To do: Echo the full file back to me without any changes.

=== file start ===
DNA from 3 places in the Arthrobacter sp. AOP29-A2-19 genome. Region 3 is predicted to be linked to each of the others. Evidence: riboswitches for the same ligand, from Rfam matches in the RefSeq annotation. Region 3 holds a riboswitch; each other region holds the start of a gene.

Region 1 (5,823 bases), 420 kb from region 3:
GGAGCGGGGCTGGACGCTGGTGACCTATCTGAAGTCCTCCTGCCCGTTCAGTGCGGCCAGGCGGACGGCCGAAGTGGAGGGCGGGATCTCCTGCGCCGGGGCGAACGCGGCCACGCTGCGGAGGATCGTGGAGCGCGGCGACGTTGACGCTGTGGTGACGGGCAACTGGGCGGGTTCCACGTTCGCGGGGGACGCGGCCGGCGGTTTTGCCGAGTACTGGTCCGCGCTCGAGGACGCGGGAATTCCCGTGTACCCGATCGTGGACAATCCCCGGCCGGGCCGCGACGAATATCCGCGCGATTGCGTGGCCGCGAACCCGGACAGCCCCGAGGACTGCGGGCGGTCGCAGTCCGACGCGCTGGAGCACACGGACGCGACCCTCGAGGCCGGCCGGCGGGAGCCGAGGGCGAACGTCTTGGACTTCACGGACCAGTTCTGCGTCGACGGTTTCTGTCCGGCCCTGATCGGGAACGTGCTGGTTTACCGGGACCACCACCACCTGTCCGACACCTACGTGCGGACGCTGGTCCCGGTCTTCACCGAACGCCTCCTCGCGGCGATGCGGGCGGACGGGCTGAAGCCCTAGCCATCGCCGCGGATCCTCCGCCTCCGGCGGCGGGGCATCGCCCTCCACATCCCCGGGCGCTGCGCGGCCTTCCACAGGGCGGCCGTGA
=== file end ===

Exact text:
DNA from 3 places in the Arthrobacter sp. AOP29-A2-19 genome. Region 3 is predicted to be linked to each of the others. Evidence: riboswitches for the same ligand, from Rfam matches in the RefSeq annotation. Region 3 holds a riboswitch; each other region holds the start of a gene.

Region 1 (5,823 bases), 420 kb from region 3:
GGAGCGGGGCTGGACGCTGGTGACCTATCTGAAGTCCTCCTGCCCGTTCAGTGCGGCCAGGCGGACGGCCGAAGTGGAGGGCGGGATCTCCTGCGCCGGGGCGAACGCGGCCACGCTGCGGAGGATCGTGGAGCGCGGCGACGTTGACGCTGTGGTGACGGGCAACTGGGCGGGTTCCACGTTCGCGGGGGACGCGGCCGGCGGTTTTGCCGAGTACTGGTCCGCGCTCGAGGACGCGGGAATTCCCGTGTACCCGATCGTGGACAATCCCCGGCCGGGCCGCGACGAATATCCGCGCGATTGCGTGGCCGCGAACCCGGACAGCCCCGAGGACTGCGGGCGGTCGCAGTCCGACGCGCTGGAGCACACGGACGCGACCCTCGAGGCCGGCCGGCGGGAGCCGAGGGCGAACGTCTTGGACTTCACGGACCAGTTCTGCGTCGACGGTTTCTGTCCGGCCCTGATCGGGAACGTGCTGGTTTACCGGGACCACCACCACCTGTCCGACACCTACGTGCGGACGCTGGTCCCGGTCTTCACCGAACGCCTCCTCGCGGCGATGCGGGCGGACGGGCTGAAGCCCTAGCCATCGCCGCGGATCCTCCGCCTCCGGCGGCGGGGCATCGCCCTCCACATCCCCGGGCGCTGCGCGGCCTTCCACAGGGCGGCCGTGA